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From Adam Kocoloski <kocol...@apache.org>
Subject Re: _compact on 0.10.0 <> availability
Date Tue, 13 Apr 2010 17:28:57 GMT
On Apr 13, 2010, at 12:39 PM, J Chris Anderson wrote:

> 
> On Apr 13, 2010, at 9:31 AM, till wrote:
> 
>> Hey devs,
>> 
>> I'm trying to compact a production database here (in hope to recover
>> some space), and made the following observations:
>> 
>> * the set is 212+ million docs
>> * currently 0.8 TB in size
>> * the instance (XL) has 2 cores, one is idle, the other maybe utilized at 10%
>> * memory - 2 of 15 GB taken, no spikes
>> * io - well it's EBS :(
>> 
>> When I started _compact read operations slowed down (I'll give you 20
>> Mississippi's for something that loads instantly otherwise).
>> Everything "eventually" worked, but it slowed down tremendously.
>> 
>> I restarted the CouchDB process and everything is back to "snap".
>> 
>> Does anyone have any insight on why that is the case?
> 
> I'm guessing this is an EBS / EC2 issue. You are probably saturating the IO pipeline.
It's too bad there's not an easy way to 'nice' the compaction IO.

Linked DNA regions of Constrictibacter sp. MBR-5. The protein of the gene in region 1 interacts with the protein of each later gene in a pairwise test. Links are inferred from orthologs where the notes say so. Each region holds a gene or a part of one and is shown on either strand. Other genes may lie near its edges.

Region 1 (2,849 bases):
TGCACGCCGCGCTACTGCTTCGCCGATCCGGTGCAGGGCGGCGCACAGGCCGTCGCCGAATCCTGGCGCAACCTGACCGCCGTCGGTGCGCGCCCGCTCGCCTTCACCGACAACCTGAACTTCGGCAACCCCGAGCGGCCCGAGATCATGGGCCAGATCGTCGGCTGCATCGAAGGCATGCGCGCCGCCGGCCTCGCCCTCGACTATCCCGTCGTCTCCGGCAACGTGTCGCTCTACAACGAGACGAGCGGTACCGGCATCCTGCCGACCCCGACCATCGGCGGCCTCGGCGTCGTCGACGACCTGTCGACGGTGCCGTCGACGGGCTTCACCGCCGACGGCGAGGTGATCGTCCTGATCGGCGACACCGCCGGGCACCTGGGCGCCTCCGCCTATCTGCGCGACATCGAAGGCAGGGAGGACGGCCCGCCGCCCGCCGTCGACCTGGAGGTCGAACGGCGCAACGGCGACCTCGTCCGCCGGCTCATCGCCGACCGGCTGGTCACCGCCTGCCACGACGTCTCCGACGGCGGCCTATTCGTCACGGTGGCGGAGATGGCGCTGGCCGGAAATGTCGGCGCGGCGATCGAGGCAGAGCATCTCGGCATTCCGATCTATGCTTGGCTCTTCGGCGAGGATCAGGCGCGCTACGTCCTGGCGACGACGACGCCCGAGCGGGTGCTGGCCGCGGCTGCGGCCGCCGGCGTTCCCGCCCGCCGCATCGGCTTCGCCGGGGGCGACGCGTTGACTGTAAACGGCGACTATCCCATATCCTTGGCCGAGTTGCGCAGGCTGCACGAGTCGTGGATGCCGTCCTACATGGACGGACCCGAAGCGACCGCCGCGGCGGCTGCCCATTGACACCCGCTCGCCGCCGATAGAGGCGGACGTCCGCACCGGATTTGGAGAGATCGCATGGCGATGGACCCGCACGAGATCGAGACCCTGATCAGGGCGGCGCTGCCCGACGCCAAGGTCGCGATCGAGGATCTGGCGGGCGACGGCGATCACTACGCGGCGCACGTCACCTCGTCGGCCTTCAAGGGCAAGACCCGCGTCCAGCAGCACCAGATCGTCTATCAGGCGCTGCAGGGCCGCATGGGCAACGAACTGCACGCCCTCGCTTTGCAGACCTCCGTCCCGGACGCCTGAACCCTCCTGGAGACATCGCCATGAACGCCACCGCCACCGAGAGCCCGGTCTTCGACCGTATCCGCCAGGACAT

> 
> If you got unlucky and are on a particularly bad EBS / EC2 instance, you might do best
to start up a new Couch in the same availability zone and replicate across to it. This will
accomplish more-or-less the same effect as compaction.
> 
>> 
>> Till
> 

I'm surprised it's _that_ bad.  The compactor only submits one I/O to EBS at a time, so I
wouldn't expect other reads to be starved too much.  On the other hand, I'll bet compacting
a DB that large takes at least a month, especially if you used random IDs.

On the other hand, when you compact you're messing with the page cache something fierce. 
At 212M docs you need every one of those 16GB of RAM to keep the btree nodes cached.  The
compactor a) reads nodes that your client app may not have been touching and b) writes to
a new file and the kernel starts to cache that too.  So it's a fairly brutal process from
the perspective of the page cache.

Does anyone have a sense of how deep a btree with 212M entries will be?  That is, how many
pread calls are required to pull up a doc?

Till, do you have iostat numbers from the compaction run?

Best, Adam



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